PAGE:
The architect Marco Guarnieri and I share a professional address in a quiet lane off Bermondsey Street in south London. On most evenings we mill about the office’s communal table and exchange our impressions of the day’s crop of problems: delayed professional fees, contractual instructions and interim certificates. But first we sit ­­down and eat pasta.

Being Italian, Marco knows all about pasta. It takes him around eight minutes to prepare the simplest of pastasciuttas – a dish of spaghetti all’aglio, olio e peperoncino. Sadly, it takes us no more than a few minutes to finish our portions.

During one of these evenings, the concept for a book about pasta emerged. Its premise is simple: to work out the mathematical formulas of pasta and use the results to produce a culinary resource that is both beautiful and useful. My firm uses mathematics to model anything from pedestrian bridges to playground slides, so why not food too?

There is a huge canon of pasta, and often names or forms overlap, or become confused. Many regions in Italy produce lesser-known varieties of pasta, or spawn minor variations of established ones, then give them local names. This all makes classification a difficult task. Inspired by the science of phylogeny (the study of relatedness among groups of natural forms), we pared down the startling variety of pasta to 92 unique types, divided according to their morphological features, with each pasta illustrated by its parametric equations, a 3D diagram and a specially commissioned photograph by Stefano Graziani.

Left: Funghini, good in minestrone. Right: Fagottini, fill with ricotta or fruit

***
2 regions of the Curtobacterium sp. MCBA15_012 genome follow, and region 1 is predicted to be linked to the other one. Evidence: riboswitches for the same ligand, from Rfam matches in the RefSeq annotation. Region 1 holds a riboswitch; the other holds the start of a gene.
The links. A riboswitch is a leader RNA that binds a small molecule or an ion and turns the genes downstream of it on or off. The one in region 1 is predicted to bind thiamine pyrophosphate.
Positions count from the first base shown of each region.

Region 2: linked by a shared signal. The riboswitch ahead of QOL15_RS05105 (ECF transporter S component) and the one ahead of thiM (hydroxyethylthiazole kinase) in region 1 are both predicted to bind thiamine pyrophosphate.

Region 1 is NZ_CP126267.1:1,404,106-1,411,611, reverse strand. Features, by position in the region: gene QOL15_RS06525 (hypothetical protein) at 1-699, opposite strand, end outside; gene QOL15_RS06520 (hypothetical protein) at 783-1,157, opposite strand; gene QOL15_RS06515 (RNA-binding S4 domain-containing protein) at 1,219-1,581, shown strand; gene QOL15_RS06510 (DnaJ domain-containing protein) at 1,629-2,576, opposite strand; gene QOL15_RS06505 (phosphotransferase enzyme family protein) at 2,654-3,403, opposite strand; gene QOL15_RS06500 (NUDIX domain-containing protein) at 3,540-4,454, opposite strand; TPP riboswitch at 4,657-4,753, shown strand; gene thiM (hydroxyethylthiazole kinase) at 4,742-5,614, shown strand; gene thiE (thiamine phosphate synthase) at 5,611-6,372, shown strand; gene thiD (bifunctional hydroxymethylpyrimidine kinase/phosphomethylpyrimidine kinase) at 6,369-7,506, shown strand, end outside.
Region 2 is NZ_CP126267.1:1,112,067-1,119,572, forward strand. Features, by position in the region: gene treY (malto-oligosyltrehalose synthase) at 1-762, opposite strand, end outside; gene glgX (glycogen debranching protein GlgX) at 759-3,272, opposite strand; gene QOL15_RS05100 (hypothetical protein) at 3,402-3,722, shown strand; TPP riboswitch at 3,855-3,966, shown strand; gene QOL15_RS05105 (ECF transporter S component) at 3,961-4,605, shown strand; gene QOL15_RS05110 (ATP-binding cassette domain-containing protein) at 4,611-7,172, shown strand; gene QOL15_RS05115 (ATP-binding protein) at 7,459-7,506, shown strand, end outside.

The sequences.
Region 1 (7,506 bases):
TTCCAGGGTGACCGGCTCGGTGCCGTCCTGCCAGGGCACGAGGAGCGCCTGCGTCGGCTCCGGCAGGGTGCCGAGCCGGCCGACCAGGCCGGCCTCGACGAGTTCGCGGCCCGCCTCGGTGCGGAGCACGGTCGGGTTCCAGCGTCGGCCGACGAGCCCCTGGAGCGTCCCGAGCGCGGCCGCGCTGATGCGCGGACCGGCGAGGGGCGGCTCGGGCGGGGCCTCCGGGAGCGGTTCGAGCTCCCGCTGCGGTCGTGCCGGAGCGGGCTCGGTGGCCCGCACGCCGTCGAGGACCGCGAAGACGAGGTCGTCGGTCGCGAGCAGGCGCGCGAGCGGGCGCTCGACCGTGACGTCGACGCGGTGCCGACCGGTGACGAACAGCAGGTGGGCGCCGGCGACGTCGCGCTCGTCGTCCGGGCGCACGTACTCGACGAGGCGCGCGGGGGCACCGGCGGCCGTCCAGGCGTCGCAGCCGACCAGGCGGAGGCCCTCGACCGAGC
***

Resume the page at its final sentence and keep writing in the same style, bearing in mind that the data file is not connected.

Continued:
In the examples above, you can see the complexity of galletti, combining a bent longitudinal profile, a hollow cross section, striated surface and smooth edges; fusilli lunghi bucati, a distinctive member of the fusilli clan with a spring-like profile; funghini, with their dainty crenellated edges; and fagottini, pinched into shape from a circle of durum-wheat dough.

Combined, these representations capture the essence of each pasta, and give a concise, elegant and unique expression of a familiar thing. It is a surreal presentation of a wildly popular food, perhaps sometimes overlooked for its aesthetic depth and variety.

And does this scientific approach result in tastier pasta? Absolutely. The topological properties of each shape impacts how it absorbs heat and water, cooks, soaks in liquids, and retains a sauce – a shape may even be designed for a given sauce.

Our next project, to make a pasta derived from periodic equations, pasta ioli, is still a work in progress. But the pasta family, in all its shapes and sizes, is bound to keep growing.

‘Pasta by Design’ by George L. Legendre is published this month by Thames & Hudson, £16.95

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